Updated: June 8, 2015
Walk In Bathtubs Reviews:As the baby boomers age homebuilders will have to adapt and create homes that are more livable for an aging population. Our house was built in the mid-1990's and it has a sunken jetted tub that is very hard for even I to get into and out of (I'm in my 40's). I can't imagine my parents (in the 70's and 80's) being able to manage such a maneuver. Even regular bathtubs with hand rails would be tough for them to deal with. The solution, it appears, are the walk in bathtubs that you see on TV commercials and I've even seen displays at shopping malls for them. You may need to retrofit your current bathroom to accommodate a walk in bathtub, but with the older population living longer I would assume that the marketplace for walk-in bathtubs will explode in the near future. These tubs allow for senior citizens to walk right in and sit down. No more having to have one foot in and one foot out, or try balancing while you step in and out.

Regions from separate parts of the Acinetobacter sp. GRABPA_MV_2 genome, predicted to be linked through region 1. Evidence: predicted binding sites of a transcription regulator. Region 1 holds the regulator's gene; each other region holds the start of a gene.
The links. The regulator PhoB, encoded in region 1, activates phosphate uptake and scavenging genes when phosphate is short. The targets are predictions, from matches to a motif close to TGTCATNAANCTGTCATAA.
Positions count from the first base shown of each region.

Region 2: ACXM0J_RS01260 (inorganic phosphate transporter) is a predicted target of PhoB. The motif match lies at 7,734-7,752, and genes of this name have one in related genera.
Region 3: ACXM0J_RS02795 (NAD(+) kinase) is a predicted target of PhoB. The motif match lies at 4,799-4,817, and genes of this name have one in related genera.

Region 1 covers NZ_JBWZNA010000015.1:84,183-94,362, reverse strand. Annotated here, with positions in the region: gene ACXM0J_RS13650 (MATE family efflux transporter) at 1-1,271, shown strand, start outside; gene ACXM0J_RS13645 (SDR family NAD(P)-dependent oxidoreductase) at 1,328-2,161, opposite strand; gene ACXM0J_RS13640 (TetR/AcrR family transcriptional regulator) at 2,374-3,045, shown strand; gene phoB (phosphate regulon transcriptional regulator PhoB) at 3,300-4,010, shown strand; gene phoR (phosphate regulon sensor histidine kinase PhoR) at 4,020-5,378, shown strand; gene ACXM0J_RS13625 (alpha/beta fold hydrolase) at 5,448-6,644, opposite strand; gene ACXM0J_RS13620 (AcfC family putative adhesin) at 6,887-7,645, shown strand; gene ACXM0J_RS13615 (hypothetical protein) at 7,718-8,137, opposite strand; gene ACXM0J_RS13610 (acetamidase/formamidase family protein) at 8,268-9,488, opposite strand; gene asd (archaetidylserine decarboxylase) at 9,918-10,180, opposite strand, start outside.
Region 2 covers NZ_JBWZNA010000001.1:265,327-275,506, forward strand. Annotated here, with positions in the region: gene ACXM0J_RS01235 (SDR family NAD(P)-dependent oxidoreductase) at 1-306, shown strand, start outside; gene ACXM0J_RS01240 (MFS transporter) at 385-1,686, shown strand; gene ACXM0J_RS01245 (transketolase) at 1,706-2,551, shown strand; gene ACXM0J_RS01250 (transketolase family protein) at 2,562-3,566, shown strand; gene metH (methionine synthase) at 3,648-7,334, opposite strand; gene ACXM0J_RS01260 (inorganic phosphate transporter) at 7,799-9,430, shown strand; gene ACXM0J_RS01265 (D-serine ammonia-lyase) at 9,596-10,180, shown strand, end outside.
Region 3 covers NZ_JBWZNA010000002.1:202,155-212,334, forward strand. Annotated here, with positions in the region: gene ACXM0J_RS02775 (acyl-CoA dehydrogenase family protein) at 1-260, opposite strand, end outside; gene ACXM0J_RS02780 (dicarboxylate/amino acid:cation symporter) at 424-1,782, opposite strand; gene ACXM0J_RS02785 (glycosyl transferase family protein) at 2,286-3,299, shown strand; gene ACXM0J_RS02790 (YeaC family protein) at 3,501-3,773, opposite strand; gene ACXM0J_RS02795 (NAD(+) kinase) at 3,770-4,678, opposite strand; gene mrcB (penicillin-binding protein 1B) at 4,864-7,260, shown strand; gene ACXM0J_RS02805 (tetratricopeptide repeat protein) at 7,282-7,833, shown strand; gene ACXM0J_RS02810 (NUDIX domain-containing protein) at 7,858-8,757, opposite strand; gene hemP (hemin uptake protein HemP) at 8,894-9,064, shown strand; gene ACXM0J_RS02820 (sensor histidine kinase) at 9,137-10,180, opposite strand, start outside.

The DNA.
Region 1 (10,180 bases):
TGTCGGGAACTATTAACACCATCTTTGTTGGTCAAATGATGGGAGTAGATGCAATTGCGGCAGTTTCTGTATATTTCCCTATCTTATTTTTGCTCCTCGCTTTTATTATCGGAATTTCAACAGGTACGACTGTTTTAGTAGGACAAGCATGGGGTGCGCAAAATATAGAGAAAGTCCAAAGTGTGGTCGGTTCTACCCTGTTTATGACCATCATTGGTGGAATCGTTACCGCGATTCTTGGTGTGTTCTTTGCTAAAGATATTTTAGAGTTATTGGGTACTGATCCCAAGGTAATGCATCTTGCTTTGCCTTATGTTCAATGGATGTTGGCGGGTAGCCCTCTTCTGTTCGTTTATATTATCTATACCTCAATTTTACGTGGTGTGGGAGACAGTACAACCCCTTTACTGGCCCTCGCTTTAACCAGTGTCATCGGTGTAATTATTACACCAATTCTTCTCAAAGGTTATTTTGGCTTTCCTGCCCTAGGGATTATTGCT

Choosing a Walk In Bathtub - Keep in mind that walk in tubs are not for everyone. Most are bought for seniors or those with disabilities that require easy access to take a bath. The bathtubs are designed so that you can easily get into the tub and out without having to lift your body weight or support yourself. Just walk in and sit on the bench and let the tub fill. If you are concerned about the safety of the person using the tub, make sure it has a bench seat to added safety. Size - Many walk in bathtubs will simply take over the space where your current tub or shower is located. Many are between 2 and 3 feet wide with length ranging from 3 to 5 feet. Height is most often 40", but some will offer extensions allowing for a 5' stall so that you could actually take a shower. Some people prefer the deeper bathtubs that soak the entire body. They can add on extension kits to help the bathtub fit your space. Check with the manufacturer and see what size models they offer. Fiberglass vs Acrylic - Bathtubs for the elderly, or walk-in tubs are made primarily with fiberglass or acrylic molds. The fiberglass gel-coated bathtubs are made from a porous material which brings on a set of problems. Over time, things like mold, mildew, soap scum, and other bacteria can get into the pores of the fiberglass. This results in a harder to clean surface and one that stains faster than those made with acrylic. The advantage to acrylic walk in bathtubs is that they are made with non-porous materials resulting in a product that is both mildew and mold resistant. Acrylic may cost more, but the overall benefits outweight those of fiberglass. You get a surface that is stain resistant, will not fade or chip, and is a healthier option. Inward or Outward Swinging Doors - This is actually a tough question to answer for many buyers. Inward swinging doors are great space savers, especially if you have a small bathroom to begin with. They are also more leak resistant as compared to the outward swinging doors largely due to the water pressure from the inside which provides a tighter seal. It has been noted by several experts, that the one big drawback to inward swinging doors is that they would be hard to open in an emergency situation - you would have to wait until the water drained down far enough for the door to open. The outward swinging doors on walk in bathtubs for seniors have a higher % of leaks as water in the tub is pushing against the door. They will take up more space as you need to have room for the door to swing open. For those that need wheelchair access, the doors that swing outward the best solution. Bench Seat - In almost all the reviews we read, a bench seat makes a huge difference and is practically a requirement. There's no sense in having to stand to take a bath or crouch down. The seat/bench will make it easier to relax and enjoy the soak. Jetting Systems - Accessible bathtubs, as they are often referred to, provide hydrotherapy to those with back or leg pain and arthritis. The jets, powered by either water or air, are perfect for whirlpool therapy. The jetting systems are commonly 'variable speed' which means the user will be able to find a setting that they prefer. Air jets are less powerful but can still provide a relaxing bath and they tend to have less bacteria in the jets compared to water jets. Water jets, on the other hand, give you a stronger spray of water. The drawback to water jets is that some leave excess water in the pipes (jets) which can lead to bacteria and mold. There are solutions that you can put into the water to help keep bacteria to a minimum. Features - Look for walk in bathtubs with internal grab bars, anti-slip floors and seats, and handheld showerheads. Many come with 3 or 5 piece faucet sets. Prices/Cost - Home Depot carries the American Standard walk-in bathtubs between $3500 and $5500. Lowe's carries acrylic walk-in tubs priced at about $5500-$6000. Costco has the Access Tubs Walk in Jetted Bathtubs for less than $4000. Amazon.com lists Ella's Bubbles and Safety Bath products from $4500 to $7000. Delivery can be an additional $300 and installation could set you back another $1000 or more depending on what needs to be done. You can browse the best selling walk-in bathtubs here.